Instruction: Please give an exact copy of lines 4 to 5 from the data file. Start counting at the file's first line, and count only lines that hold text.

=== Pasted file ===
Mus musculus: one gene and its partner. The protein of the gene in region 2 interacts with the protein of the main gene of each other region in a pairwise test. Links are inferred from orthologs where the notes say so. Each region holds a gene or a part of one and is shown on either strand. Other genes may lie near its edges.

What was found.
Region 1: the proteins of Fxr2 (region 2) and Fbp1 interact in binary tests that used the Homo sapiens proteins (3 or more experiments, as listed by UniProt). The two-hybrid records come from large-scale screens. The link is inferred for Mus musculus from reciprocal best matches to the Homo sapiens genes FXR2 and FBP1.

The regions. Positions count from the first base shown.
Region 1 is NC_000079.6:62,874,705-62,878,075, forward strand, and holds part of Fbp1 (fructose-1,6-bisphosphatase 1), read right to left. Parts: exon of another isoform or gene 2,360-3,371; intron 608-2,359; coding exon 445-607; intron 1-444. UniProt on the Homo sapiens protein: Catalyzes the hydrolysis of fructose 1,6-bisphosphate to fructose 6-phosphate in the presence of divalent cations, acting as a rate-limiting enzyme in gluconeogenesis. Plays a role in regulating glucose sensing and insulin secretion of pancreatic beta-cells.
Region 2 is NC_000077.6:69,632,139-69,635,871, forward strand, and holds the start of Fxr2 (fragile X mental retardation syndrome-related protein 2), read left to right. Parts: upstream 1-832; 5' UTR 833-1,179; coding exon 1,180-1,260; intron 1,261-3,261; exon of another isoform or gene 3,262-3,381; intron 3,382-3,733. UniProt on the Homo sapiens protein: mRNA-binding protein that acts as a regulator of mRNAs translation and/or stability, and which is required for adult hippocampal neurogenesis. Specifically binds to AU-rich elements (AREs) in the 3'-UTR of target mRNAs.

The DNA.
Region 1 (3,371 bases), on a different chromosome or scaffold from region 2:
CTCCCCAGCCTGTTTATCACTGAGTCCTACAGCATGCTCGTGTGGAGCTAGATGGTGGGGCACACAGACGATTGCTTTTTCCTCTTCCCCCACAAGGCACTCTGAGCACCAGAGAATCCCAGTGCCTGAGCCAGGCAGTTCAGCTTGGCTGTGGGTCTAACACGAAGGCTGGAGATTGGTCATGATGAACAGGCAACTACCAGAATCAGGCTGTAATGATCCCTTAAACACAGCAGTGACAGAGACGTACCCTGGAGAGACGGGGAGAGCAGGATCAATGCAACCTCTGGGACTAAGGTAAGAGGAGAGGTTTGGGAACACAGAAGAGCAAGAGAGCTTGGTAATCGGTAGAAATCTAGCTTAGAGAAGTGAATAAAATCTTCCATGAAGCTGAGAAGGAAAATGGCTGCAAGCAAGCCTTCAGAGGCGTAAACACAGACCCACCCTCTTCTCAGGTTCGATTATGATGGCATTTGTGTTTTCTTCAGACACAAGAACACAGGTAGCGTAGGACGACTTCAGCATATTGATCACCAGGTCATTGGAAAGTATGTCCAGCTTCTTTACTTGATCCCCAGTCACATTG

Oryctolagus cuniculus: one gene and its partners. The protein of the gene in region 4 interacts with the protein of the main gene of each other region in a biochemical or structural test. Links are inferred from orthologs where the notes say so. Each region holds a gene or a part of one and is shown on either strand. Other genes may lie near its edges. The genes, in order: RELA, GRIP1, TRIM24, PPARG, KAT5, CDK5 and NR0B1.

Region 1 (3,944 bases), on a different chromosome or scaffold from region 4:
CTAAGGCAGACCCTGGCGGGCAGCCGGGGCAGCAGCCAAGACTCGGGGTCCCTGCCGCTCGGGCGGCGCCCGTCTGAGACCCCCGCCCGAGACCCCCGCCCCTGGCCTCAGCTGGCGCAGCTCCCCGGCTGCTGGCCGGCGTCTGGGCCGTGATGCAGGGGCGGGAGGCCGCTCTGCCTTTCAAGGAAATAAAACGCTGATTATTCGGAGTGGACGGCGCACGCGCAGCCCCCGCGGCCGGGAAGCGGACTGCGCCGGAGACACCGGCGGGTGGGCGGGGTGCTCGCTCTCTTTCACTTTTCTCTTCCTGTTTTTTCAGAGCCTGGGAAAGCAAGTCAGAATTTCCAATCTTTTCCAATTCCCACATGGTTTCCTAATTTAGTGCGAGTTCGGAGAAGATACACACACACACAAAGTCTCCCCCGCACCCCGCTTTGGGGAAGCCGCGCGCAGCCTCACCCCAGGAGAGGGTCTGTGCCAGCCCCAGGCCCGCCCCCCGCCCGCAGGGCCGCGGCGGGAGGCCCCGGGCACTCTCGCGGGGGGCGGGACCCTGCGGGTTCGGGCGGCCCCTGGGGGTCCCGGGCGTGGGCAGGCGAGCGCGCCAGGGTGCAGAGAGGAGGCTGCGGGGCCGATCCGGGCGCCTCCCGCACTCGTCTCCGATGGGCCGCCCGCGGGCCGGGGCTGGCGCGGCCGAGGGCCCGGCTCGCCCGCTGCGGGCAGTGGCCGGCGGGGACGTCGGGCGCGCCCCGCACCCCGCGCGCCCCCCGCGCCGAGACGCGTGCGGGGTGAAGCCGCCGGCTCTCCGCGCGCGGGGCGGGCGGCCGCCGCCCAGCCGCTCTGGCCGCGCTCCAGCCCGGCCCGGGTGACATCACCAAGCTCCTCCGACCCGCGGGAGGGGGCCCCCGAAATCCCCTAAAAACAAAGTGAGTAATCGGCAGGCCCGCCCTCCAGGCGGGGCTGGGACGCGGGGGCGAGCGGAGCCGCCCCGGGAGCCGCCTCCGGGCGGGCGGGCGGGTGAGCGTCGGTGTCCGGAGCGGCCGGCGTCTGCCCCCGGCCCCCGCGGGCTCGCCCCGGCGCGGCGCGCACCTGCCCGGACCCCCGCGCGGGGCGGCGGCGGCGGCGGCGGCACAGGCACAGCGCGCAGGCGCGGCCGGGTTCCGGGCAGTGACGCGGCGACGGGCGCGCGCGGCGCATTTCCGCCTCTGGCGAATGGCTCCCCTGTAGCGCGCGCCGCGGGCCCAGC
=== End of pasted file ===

The regions. Positions count from the first base shown.
Region 1 is NC_000079.6:62,874,705-62,878,075, forward strand, and holds part of Fbp1 (fructose-1,6-bisphosphatase 1), read right to left. Parts: exon of another isoform or gene 2,360-3,371; intron 608-2,359; coding exon 445-607; intron 1-444. UniProt on the Homo sapiens protein: Catalyzes the hydrolysis of fructose 1,6-bisphosphate to fructose 6-phosphate in the presence of divalent cations, acting as a rate-limiting enzyme in gluconeogenesis. Plays a role in regulating glucose sensing and insulin secretion of pancreatic beta-cells.